Jesse DeWitt is the digital director of language learning products at Merriam-Webster. And as you may surmise from his title, he does not devote the lion's share of his time to social marketing. He actually shares social media responsibilities with a few other colleagues who themselves have full-time jobs at the dictionary publisher, each one contributing a tweet here and a post there.
So why is Merriam-Webster cranking out so many posts—40 so far—on Peach, the social app that debuted last Friday and that is quickly becoming the talk of the Twittersphere? (Some praise it while others say it's a techie flash in the pan.)
For starters, Peach is easy to create content with, said DeWitt, whose team has a dearth of visual images at its fingertips and little to no time to create them. For that reason, Merriam-Webster doesn't even have an account on Instagram or Snapchat.
"Visual storytelling is a real problem for us," DeWitt explained. "Obviously, we are so heavily associated with words. It's not like we have this great library of assets we can draw from like a magazine might have. It's been an impediment in using Instagram or Snapchat. Peach has nice built-in commands that give you a quick and easy way to post something visual."
Here's what he's talking about. Peach, created by Vine founder Dom Hofmann, lets users find their friends through their phone contacts and then upload GIFs, pictures and status updates into the app. What's more, it lets people use commands—or "magic words," as the app calls them—to summon content for their updates. For instance, typing "GIF" calls up a Giphy search tool. Typing "here" adds the user's current location, and entering "draw" lets folks draw images on their phone screens.
Among its dozens of posts, Merriam-Webster has "Peached" in real-time while reacting to the passing of David Bowie on Monday as well as President Barack Obama's State of the Union address last night. The posts have generally gotten a couple dozen hearts and likes apiece along with a smattering of comments.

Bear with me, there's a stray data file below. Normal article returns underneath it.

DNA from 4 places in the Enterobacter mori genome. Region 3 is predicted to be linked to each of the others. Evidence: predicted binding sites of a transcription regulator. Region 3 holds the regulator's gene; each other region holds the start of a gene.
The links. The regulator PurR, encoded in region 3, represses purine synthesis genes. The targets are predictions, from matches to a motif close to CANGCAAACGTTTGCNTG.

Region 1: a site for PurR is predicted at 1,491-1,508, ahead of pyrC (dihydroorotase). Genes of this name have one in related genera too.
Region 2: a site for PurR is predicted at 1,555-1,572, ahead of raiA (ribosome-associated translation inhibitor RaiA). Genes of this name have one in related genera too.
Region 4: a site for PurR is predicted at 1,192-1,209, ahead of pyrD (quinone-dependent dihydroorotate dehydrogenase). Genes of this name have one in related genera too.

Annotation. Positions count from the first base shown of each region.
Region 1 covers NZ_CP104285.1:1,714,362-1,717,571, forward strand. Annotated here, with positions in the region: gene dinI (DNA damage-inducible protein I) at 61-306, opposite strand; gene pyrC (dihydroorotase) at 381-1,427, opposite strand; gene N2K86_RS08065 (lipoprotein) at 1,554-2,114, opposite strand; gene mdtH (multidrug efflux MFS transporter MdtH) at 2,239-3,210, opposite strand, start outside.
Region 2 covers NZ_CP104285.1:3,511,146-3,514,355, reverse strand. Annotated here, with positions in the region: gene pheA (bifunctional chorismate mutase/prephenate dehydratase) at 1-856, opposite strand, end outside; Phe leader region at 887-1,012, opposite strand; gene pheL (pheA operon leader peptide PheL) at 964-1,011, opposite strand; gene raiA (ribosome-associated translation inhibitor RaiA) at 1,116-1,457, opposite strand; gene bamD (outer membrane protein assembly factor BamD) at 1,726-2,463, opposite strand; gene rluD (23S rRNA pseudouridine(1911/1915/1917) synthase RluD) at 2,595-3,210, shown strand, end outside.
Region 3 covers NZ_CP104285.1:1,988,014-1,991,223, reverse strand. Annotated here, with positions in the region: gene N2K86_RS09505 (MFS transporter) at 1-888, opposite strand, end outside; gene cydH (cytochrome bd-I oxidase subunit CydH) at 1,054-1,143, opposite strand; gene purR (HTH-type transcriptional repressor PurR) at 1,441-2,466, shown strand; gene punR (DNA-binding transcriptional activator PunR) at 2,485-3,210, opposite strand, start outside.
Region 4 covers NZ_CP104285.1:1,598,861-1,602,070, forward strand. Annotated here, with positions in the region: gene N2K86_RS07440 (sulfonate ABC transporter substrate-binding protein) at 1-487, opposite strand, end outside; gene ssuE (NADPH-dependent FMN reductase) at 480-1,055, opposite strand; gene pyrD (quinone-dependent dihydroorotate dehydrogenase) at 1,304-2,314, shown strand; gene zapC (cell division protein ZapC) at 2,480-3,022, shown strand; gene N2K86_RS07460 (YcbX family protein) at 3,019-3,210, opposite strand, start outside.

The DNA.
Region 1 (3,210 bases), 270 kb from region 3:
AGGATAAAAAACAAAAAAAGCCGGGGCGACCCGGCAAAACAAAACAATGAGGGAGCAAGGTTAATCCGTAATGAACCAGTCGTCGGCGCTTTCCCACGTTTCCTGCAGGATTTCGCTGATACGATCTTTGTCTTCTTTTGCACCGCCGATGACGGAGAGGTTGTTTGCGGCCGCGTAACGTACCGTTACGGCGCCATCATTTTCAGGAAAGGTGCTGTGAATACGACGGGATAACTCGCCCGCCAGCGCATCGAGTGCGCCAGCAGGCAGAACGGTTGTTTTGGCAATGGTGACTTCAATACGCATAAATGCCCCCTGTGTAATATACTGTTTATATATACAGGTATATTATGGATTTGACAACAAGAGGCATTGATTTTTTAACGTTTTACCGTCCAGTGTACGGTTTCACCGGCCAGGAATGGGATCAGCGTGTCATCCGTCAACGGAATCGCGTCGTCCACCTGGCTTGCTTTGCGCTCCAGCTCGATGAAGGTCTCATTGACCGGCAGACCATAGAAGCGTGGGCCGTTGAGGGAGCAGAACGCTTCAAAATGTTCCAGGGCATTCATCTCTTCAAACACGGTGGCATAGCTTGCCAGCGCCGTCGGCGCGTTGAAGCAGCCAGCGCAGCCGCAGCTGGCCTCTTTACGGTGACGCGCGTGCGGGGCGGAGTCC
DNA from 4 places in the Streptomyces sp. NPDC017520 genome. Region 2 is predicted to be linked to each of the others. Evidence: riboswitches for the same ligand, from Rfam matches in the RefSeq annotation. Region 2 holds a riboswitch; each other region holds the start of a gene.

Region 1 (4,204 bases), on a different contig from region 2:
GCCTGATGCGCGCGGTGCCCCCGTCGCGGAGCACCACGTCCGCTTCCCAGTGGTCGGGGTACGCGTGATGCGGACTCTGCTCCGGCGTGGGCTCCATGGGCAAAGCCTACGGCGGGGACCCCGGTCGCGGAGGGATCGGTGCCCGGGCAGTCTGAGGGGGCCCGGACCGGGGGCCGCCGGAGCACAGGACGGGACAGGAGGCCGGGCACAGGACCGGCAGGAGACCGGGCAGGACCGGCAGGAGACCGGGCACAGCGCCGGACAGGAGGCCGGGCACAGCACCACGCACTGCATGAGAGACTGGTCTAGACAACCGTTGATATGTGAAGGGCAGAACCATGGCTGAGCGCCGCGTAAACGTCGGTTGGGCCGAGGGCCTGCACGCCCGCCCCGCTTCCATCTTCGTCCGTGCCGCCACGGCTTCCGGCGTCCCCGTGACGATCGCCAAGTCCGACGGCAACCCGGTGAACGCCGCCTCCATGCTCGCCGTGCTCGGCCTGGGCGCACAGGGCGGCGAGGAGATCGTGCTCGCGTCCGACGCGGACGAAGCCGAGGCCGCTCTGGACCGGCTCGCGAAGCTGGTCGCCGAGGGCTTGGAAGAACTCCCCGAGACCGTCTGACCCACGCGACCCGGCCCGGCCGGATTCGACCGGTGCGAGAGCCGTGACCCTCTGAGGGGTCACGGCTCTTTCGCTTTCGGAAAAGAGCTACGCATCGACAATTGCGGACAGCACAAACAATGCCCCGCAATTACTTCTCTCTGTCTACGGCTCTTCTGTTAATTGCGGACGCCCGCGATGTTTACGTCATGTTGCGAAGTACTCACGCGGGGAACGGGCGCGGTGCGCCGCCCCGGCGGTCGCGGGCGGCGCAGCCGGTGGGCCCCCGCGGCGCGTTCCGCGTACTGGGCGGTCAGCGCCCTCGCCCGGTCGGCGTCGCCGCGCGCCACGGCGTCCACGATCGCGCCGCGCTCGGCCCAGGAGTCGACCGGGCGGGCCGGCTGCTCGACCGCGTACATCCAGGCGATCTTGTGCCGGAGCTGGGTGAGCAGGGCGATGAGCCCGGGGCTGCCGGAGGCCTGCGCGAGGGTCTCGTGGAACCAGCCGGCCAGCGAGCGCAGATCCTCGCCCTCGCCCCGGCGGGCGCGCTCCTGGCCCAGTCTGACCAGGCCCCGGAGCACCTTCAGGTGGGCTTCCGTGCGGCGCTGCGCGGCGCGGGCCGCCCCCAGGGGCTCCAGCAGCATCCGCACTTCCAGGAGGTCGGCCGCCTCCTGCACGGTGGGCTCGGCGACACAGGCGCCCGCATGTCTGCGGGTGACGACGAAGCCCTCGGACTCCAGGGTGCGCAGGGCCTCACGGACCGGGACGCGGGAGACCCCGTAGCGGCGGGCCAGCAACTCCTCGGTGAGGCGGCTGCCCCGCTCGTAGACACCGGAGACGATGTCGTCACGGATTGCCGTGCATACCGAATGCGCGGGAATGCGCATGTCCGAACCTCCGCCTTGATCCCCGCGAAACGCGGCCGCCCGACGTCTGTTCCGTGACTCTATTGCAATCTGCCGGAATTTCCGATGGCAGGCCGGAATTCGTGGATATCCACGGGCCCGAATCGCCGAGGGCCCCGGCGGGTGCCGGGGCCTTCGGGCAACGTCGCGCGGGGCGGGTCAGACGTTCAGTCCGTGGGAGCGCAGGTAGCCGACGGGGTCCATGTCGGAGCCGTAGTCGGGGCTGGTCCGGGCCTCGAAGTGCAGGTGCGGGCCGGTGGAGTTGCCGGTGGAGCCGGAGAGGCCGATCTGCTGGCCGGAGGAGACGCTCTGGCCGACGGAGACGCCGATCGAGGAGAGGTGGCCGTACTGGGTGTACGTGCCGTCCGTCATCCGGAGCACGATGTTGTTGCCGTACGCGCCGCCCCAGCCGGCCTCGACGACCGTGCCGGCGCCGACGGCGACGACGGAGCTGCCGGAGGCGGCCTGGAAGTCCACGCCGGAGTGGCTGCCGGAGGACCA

"We are doing some of the things we've been doing on Twitter, but Peach has those nice commands that I really see as the new grammar for social media," DeWitt said.
Here's the second reason why Merriam-Webster was such an early Peach adopter: DeWitt is the father of an 8-month-old boy and sometimes homebound, and he had time to kill last weekend while off the clock. "It wasn't like I was going out on the town Friday night," he quipped.
Since then, DeWitt and his team have posted more than 40 times on Peach while garnering roughly 2,000 followers on the app. So, it appears his crib-side content creation last weekend was time well spent.
DeWitt understands the skepticism around Peach—he immediately established an Ello account last year for Merriam before that social network quickly faded into the background. Many are now predicting Peach will suffer the same fate.
Merriam-Webster's digital executive doesn't see it that way. (Peach didn't respond to an emailed inquiry about its users number.)
"I honestly think this one has a chance," DeWitt said. "But we didn't see the same kind of community [on Ello] that we're already seeing on Peach. The people who are following us, they seem to be forging a more emotional connection than what we saw on Ello and maybe even more than on Facebook or Twitter. I am not saying it's going to replace anything, but they've done some nice things with the product."
David Deal, an independent digital marketing consultant, concurs, stating that Peach has the tools to be a breakthrough app this year. "It's immersive, playful and perfectly suited for millennials and digital natives," he said.
In today's social media world, those attributes may as well be the definition of success.